Skimstone Arts, an artist led, multi arts organisation, passionate about working with diverse Associate Artists and communities.

Theresa Easton, Artist & Lecturer in Fine Arts (Printmaking), Fine Art, Schools of Arts & Cultures  
David Baine, Journalist & Senior Lecturer, Media & Cultural Studies, School of Arts & Cultures 


July 4th-7th  

Reclaim the Streets – running as feminist activity 
I use running and my body as an instrument in a methodical exploration and examination of the challenges women face. I reveal how running creates an unconscious confidence, but also exposes the limitations or constraints of women’s access to the city and society raising questions of visibility, the female flaneur and patriarchal systems. The running process reveals and generates stories of people, place and societies of wunners. 

The sounds of this installation follow the traces left behind by my female feet, my female breath, my female experience and creates a sound constellation of the lived experience of the wunner. 

Sarah Ackland, Architect & PhD Candidate, School of Architect Planning & Landscape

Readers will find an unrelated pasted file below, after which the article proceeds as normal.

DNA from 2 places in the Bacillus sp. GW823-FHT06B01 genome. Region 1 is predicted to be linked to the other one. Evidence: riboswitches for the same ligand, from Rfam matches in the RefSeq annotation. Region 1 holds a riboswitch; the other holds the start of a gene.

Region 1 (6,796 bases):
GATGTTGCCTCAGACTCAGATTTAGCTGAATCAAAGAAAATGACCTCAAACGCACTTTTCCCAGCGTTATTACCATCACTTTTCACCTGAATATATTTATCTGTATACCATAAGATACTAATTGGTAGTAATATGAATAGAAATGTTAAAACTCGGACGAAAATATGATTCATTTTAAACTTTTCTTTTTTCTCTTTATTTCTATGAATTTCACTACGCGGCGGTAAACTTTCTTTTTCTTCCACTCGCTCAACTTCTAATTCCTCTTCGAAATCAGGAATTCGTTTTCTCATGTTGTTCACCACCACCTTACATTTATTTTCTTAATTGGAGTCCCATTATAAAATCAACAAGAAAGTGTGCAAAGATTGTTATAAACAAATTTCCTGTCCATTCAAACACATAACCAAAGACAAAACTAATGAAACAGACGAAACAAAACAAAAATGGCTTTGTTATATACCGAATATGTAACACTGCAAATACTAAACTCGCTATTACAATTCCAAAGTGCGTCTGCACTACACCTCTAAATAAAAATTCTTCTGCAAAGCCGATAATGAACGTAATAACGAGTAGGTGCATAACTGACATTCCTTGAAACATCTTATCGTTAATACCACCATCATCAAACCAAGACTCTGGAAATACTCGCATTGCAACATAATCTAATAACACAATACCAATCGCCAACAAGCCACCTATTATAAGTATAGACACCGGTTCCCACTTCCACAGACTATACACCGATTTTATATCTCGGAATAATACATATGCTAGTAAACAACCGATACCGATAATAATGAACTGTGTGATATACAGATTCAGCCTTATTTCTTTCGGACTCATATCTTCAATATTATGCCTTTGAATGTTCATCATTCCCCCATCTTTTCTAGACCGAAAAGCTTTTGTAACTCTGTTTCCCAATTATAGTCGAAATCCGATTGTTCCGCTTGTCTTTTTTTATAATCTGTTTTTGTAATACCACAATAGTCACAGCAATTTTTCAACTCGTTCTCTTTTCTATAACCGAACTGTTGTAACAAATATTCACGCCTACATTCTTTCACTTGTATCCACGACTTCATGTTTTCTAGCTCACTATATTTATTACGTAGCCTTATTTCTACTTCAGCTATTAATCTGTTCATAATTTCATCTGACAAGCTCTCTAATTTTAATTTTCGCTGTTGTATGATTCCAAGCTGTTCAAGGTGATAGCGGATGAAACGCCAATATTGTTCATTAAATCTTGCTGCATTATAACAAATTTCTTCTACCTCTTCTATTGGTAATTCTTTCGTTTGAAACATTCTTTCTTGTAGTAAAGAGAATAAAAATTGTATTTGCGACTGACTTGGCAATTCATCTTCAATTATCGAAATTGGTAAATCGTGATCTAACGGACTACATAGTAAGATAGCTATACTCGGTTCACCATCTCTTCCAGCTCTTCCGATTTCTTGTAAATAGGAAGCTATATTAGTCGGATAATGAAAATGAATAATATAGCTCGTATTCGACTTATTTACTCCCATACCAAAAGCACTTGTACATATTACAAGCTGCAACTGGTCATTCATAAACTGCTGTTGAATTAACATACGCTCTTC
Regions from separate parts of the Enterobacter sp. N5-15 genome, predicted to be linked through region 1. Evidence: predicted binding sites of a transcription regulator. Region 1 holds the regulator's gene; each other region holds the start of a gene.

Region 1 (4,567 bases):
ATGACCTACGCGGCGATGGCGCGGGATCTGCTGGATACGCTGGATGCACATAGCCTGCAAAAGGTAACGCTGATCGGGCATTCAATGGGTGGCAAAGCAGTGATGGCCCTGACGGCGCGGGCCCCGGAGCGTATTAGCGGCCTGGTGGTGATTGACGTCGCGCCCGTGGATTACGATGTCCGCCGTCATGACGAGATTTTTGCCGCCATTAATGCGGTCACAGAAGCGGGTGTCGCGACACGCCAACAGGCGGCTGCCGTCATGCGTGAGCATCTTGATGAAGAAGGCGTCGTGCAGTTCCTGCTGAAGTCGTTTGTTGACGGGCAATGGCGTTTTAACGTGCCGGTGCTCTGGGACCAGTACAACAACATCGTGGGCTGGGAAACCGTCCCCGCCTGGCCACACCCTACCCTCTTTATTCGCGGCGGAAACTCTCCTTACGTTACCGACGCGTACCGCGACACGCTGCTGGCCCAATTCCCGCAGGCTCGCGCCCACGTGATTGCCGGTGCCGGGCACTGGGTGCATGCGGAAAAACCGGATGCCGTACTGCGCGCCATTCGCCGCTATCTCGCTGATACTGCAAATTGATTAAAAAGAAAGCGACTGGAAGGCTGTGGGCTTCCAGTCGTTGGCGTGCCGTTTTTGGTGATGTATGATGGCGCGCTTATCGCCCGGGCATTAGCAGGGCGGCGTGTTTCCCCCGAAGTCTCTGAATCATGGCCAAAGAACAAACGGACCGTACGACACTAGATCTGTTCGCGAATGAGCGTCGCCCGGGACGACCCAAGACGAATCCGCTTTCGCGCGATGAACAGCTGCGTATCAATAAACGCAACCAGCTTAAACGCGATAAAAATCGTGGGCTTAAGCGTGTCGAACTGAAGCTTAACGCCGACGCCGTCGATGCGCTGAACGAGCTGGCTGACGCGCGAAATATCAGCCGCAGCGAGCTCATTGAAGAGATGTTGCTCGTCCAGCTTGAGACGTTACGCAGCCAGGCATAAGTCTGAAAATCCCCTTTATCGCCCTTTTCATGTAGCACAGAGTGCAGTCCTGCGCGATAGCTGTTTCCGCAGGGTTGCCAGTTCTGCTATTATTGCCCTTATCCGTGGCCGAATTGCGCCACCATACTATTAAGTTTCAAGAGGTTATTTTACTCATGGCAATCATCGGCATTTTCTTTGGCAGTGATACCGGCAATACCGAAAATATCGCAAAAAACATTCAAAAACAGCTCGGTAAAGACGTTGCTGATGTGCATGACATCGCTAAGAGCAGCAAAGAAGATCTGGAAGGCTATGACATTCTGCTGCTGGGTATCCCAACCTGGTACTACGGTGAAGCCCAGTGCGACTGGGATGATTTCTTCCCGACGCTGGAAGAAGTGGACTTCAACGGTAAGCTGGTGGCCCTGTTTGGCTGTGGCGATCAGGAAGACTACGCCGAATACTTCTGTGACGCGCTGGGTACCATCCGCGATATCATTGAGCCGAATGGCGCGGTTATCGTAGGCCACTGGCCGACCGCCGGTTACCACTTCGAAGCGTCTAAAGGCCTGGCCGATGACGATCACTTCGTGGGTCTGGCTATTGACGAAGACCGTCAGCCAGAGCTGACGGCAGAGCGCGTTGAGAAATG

July 19th – 26th 

Walking Festival of Sound
Walking Festival of Sound is a transdisciplinary event exploring the role of walking through and listening to our everyday surroundings. It combines public events including walking performances, walking seminars and listening sessions, all taking place in diverse public spaces and online. Walking Festival of Sound facilitates a meeting point for the international network of practitioners and researchers interested in sound and walking. Through diverse events we explore how walking and listening practices can augment and challenge the way we perceive, navigate through, and care for our shared environments. This year’s Walking Festival of Sound is taking place in Vancouver and Seoul.  

Tim Shaw, Sound artist & Lecturer in Digital Media, School of Arts & Cultures 


August 20 – Sept 3rd

A walk round Contención Island 
November 2020 and a second lockdown. This was an attempt to get infection rates down to allow a break at Christmas. Because of the government’s distaste for restrictions of freedoms this was introduced as being for a fixed time - 28 days. As with the first lockdown, I had the question of an artistic response. So … having spent the spring lockdown creating Contención Island I now planned to walk its edge, to walk the shoreline of the island and, in so doing, to also mark off the days of lockdown.  

With a compass in the middle of the island, I measured 28 equal angles (of 12.9 degrees) and, where each cut the island rim produced 28 stretches of coastline – all of different lengths. I walked one each day, clockwise, and rebuilt the entire island; the order in which I walk the sections was determined by chance – over 28 days, re-building an island across time. Each walk was recorded in sound, poetry and line.   

Martin Eccles, Sound artist & PhD Candidate, School of Arts & Cultures 




Faculty of Humanities and Social Sciences